I couldn't get a 22" NecroPug frame with the blacked-out stickers as they were sold out and discontinued, but I could get the new plain vanilla black (or what Surly calls Apathetic Black) Pugsley frame. No problem. All my parts transferred over perfectly, with the exception of the front derailleur, as the design changed from an e-type to a direct mount. The new frame came with the direct mount adapter, so all I needed was a direct mount SLX front derailleur and some new cables and housing.

Park HHP-2. It's nice to have the right tool for the job.
I don't have the vast amount of standover height with the new frame as compared to the old frame, but it is plenty, and in the few rides that I've done since the switch, I'm much more comfortable. This frame just feels more correct for me. I can't definitively say that for anyone out there who, like me, is potentially on the cusp between the 20" and 22" Pug, that the 22" is better. I can say that for me bigger is better, and that I doubt if I'll ever be concerned about standover clearance.

Parts swapped over, the new 22" Pugsley is complete.
Today, just for kicks, I stole the newish geared rear wheel off of Julie's Raleigh XXIX, along with the old single-speed rear wheel from her XXIX and slapped them on the new 22" Pug. The result: even more reason to love the Pug. Instant 29er.

29er wheels on my new 22" Pugsley.

WTB ExiWolf 2.3" tire with plenty of clearance in the Moonlander fork.

The non-offset wheel looks a little odd in the rear, but the rear of a Pugsly looks a little odd no matter what. Plenty of tire clearance even though the centerline is 17.5 mm closer to the drive side. 

The non-offset rear wheel tracks a little to the right of the centerline, but it doesn't seem like much of a problem. No matter what an evolutionary biologist may tell you, bilateral symmetry is overrated.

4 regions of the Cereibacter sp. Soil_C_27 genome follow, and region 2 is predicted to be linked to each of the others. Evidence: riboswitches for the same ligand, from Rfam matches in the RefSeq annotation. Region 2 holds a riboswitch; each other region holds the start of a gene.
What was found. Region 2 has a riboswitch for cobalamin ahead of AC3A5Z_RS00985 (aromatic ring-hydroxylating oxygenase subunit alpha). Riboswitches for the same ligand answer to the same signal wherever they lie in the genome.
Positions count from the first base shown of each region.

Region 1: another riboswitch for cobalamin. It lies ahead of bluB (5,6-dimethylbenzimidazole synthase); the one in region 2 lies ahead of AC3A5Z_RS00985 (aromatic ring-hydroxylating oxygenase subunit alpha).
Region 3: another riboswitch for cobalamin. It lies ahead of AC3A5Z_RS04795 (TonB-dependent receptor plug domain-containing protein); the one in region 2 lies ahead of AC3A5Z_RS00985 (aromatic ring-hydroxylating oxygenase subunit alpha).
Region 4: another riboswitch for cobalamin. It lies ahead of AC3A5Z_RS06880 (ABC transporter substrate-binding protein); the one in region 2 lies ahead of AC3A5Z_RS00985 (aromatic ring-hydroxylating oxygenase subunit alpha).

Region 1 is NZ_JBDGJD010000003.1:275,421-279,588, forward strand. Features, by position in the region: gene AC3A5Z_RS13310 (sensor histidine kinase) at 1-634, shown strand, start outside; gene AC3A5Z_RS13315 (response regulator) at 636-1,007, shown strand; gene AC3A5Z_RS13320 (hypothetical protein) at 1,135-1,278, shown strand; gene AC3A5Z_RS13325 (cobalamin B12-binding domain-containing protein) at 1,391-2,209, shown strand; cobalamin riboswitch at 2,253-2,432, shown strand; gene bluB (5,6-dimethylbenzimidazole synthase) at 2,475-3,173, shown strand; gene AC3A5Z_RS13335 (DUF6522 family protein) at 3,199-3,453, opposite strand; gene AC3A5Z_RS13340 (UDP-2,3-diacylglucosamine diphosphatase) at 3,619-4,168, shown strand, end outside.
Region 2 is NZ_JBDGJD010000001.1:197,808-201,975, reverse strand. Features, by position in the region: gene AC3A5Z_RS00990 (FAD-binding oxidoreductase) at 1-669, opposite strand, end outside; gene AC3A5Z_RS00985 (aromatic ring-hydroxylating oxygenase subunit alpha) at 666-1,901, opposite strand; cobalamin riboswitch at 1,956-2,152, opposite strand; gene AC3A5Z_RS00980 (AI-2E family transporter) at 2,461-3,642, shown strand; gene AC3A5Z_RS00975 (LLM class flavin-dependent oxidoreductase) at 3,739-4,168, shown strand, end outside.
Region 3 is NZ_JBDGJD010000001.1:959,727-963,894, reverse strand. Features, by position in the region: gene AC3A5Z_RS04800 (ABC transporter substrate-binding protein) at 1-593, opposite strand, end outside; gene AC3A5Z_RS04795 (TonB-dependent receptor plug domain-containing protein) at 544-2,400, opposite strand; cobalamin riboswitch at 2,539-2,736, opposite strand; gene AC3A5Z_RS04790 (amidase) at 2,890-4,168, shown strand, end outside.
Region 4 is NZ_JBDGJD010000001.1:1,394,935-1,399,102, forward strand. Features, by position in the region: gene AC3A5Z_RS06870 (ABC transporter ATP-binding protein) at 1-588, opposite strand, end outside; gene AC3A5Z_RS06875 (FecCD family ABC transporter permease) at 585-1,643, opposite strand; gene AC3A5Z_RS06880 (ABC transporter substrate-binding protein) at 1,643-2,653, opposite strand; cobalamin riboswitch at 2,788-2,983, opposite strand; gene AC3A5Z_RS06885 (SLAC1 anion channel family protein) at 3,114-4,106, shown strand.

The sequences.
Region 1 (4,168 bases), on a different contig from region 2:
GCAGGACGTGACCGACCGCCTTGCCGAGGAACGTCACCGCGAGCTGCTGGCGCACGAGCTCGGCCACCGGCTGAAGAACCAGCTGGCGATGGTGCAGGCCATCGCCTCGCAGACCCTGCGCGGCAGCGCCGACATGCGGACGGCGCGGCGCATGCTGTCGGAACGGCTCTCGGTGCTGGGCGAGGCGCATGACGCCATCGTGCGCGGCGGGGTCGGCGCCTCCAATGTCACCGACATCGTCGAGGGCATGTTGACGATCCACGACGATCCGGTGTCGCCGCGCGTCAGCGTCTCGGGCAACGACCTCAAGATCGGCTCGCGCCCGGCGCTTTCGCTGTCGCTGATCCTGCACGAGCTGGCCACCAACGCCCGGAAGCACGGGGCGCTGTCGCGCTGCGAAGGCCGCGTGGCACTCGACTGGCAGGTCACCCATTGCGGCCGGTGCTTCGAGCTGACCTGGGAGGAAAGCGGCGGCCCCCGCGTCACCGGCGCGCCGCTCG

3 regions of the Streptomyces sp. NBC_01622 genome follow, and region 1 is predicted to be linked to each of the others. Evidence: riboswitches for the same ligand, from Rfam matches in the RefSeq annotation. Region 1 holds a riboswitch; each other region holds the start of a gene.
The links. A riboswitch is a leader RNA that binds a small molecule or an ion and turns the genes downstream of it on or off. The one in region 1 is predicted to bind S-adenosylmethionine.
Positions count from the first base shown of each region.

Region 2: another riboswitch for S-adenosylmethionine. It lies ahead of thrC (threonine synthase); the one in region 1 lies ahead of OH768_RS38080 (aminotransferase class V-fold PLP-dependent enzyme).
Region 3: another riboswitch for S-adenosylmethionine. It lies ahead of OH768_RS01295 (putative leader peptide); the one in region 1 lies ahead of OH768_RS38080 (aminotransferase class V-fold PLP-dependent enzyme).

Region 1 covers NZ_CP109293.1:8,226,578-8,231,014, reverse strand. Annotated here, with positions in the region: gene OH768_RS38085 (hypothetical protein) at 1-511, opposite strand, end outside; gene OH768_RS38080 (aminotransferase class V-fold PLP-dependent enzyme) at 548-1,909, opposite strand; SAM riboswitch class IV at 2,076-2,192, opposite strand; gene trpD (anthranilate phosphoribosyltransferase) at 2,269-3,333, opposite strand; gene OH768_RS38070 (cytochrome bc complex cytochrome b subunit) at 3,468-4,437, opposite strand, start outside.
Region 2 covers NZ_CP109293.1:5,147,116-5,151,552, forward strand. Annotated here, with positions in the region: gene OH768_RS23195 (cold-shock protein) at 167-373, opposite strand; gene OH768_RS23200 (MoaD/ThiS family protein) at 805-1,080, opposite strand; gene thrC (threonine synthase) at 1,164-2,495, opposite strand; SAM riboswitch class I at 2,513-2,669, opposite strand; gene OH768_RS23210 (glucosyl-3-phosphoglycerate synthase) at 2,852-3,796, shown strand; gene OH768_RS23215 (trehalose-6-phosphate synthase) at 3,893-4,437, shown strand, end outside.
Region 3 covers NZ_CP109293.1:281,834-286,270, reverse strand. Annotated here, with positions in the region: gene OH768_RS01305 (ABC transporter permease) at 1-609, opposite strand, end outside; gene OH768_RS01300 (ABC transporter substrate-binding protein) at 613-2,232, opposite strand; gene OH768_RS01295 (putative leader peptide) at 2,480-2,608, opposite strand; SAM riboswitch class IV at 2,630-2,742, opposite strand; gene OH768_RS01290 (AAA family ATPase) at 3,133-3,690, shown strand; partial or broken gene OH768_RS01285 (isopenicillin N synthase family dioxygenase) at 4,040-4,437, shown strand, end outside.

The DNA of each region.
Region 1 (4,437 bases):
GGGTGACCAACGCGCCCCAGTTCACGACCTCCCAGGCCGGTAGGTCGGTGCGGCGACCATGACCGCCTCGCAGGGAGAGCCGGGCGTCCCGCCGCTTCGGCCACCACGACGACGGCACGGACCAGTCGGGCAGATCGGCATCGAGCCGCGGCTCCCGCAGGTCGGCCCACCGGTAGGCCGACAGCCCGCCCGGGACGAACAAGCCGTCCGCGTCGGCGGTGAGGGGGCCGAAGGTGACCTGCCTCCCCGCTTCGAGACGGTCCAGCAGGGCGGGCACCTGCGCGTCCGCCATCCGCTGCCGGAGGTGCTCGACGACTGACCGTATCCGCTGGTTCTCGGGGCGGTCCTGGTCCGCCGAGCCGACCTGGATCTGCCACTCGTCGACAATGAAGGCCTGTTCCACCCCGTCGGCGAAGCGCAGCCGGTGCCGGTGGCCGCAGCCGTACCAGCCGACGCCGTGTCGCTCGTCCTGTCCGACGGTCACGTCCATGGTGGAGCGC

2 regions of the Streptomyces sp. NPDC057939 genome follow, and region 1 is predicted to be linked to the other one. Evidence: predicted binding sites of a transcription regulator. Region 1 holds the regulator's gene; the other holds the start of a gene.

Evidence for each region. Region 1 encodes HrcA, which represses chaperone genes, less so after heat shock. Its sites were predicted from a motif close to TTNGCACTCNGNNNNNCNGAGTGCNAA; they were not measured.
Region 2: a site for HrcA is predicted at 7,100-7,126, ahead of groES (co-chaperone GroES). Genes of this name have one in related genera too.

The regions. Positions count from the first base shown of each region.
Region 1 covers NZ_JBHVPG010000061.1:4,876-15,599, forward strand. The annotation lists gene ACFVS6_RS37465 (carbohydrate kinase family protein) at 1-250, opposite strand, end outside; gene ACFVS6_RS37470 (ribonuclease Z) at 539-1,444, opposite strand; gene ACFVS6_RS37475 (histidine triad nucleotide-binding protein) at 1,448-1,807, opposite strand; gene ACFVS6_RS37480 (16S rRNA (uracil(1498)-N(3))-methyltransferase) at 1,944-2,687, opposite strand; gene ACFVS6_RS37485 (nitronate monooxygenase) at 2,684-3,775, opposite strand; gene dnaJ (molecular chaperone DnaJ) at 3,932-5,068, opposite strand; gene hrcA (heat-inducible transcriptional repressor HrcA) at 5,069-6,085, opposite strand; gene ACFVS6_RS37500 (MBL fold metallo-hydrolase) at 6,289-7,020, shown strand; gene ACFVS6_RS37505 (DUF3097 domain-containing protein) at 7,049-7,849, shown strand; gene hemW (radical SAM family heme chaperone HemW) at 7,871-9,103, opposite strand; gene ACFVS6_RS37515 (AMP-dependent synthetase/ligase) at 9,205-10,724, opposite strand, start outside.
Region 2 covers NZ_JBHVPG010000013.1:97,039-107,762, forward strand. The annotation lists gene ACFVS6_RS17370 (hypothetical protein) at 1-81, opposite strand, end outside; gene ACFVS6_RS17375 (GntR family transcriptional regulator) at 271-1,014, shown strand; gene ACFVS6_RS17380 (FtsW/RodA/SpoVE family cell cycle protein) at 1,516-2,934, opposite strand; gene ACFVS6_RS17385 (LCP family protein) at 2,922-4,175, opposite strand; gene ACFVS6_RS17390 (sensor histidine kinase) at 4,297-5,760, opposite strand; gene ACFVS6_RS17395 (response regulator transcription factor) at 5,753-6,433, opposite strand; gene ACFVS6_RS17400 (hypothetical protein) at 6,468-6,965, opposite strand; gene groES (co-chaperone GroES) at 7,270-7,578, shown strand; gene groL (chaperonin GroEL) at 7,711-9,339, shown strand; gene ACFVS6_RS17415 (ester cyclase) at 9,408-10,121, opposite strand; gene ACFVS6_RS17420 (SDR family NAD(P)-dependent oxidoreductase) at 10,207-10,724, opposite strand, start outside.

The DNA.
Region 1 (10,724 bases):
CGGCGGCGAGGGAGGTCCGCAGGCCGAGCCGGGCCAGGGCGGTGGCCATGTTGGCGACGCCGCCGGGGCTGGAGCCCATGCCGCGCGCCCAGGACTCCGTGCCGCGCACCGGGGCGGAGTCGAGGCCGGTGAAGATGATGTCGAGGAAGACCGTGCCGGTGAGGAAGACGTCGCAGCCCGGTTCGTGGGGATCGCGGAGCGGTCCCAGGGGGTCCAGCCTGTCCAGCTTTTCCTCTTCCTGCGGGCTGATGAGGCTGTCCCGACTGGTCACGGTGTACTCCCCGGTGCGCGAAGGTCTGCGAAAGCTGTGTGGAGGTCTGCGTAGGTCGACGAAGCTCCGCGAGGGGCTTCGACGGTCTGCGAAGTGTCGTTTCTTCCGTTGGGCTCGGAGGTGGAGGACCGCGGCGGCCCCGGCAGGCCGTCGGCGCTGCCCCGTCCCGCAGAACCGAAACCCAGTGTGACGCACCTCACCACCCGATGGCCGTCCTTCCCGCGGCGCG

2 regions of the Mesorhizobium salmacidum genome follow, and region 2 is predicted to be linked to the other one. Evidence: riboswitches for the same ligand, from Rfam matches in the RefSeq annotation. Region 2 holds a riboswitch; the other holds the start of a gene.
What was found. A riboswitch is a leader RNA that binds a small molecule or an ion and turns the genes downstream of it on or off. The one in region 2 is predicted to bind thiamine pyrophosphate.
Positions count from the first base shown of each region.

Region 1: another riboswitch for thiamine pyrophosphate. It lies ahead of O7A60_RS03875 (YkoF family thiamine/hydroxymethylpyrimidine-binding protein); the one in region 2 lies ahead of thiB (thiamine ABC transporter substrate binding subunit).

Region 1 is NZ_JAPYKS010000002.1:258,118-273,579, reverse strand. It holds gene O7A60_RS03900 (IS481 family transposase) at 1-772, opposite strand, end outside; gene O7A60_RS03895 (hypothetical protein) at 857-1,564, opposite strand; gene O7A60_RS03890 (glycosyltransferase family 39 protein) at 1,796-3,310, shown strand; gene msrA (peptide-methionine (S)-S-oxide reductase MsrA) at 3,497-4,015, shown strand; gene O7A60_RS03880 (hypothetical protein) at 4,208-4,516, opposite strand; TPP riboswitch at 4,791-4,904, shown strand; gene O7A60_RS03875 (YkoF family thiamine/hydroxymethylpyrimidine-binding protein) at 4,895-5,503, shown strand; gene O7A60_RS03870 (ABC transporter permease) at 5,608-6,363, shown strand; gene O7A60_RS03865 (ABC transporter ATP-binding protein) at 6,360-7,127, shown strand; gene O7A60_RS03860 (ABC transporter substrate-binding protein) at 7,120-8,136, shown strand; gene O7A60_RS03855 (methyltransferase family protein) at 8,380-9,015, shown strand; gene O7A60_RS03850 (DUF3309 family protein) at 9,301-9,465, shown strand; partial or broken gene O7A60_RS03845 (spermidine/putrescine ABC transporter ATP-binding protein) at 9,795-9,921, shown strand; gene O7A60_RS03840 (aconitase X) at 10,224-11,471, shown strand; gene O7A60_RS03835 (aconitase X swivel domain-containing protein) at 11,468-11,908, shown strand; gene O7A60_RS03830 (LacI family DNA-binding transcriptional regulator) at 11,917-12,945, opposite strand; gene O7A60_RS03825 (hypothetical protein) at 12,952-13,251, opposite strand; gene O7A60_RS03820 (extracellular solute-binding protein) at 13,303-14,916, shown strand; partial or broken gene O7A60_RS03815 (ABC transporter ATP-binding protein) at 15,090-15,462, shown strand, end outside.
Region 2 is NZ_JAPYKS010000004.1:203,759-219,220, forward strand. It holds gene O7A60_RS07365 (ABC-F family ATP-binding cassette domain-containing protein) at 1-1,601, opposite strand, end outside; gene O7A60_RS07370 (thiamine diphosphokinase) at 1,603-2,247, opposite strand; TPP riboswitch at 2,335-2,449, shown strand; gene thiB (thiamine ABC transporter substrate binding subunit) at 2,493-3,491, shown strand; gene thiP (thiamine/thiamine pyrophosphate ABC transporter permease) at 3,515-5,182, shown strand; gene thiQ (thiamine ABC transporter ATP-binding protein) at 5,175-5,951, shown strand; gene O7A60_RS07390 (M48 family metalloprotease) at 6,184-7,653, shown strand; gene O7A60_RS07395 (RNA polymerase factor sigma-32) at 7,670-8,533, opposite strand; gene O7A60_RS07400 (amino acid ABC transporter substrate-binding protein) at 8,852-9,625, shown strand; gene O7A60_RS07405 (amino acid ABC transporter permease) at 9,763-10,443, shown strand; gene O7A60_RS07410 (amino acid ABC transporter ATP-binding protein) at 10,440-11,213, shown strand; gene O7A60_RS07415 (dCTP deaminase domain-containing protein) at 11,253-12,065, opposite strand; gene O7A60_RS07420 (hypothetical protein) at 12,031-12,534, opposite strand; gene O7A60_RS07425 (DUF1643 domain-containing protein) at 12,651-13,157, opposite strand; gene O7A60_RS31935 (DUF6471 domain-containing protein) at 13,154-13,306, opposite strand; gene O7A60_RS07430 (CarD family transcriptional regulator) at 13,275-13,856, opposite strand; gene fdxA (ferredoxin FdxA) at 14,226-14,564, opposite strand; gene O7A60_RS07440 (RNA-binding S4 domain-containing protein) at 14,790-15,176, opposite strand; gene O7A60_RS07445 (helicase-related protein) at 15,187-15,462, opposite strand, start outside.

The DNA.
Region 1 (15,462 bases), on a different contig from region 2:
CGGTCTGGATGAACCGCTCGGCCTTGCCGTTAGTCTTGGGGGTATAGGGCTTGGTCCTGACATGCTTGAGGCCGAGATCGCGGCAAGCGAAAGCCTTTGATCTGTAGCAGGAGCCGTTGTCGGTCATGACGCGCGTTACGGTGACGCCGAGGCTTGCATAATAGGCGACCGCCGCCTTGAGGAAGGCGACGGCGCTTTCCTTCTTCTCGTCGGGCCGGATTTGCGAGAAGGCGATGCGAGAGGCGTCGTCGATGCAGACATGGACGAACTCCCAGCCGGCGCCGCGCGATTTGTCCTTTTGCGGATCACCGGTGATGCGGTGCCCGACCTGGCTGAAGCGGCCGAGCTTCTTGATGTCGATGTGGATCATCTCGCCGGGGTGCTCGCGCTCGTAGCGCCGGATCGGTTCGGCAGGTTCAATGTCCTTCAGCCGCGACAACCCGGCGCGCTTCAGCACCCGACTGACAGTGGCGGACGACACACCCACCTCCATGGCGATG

Like this, the Pugsley could easily be mistaken for a Karate Monkey at a casual glance. 

Looks more or less normal, even from the back.
I've now been pondering a 29er for some time. Following my little experiment with 29" wheels on the Pug, I now know that I have a geared 29er at my disposal already. However, I still have a bit of an itch for a dedicated single speed 29er, which is another pathway to two-wheeled fun. For whatever reason, finding a used Redline Monocog 29er (in the 21-inch size) has piqued my interest. I'm still trying to lighten my load a bit, so I probably won't act on a Monocog anytime soon, but I do know, with my proclivities, something is bound to happen at some point.

In the mean time, I am likely to have a used but in good condition 20" Pugsley frame for sale, likely offered as a good deal to my loyal readers. Look for more details here soon. Until then, happy trails!

Thursday, September 19, 2013

1984 Miyata Ridge Runner revamp

The Ridge Runner in its revamped form.
There has been a dearth of posts around here, which is usually accompanied by a surfeit of goings-on, as has been the case recently. Fortunately, my readership likely numbers in the single digits, so few, if any, have probably noticed. In any case, this latest installment outlines the recent rebuild of my 1984 Miyata Ridge Runner.

For years, I pined for my first Miyata; my original mountain bike that I had stupidly sold long ago. When I found a Ridge Runner as a replacement earlier this year, it was mostly stock, and had been seemingly unused for much of its life. As it turns out, lack of use is both a good and bad situation when it comes to the longevity condition of a bike. It took me some time to take the Ridge Runner apart, inspect it, and put it back together. Along the way, I rebuilt everything that could be rebuilt, and even so, had to substitute several items for those that were no longer up to par.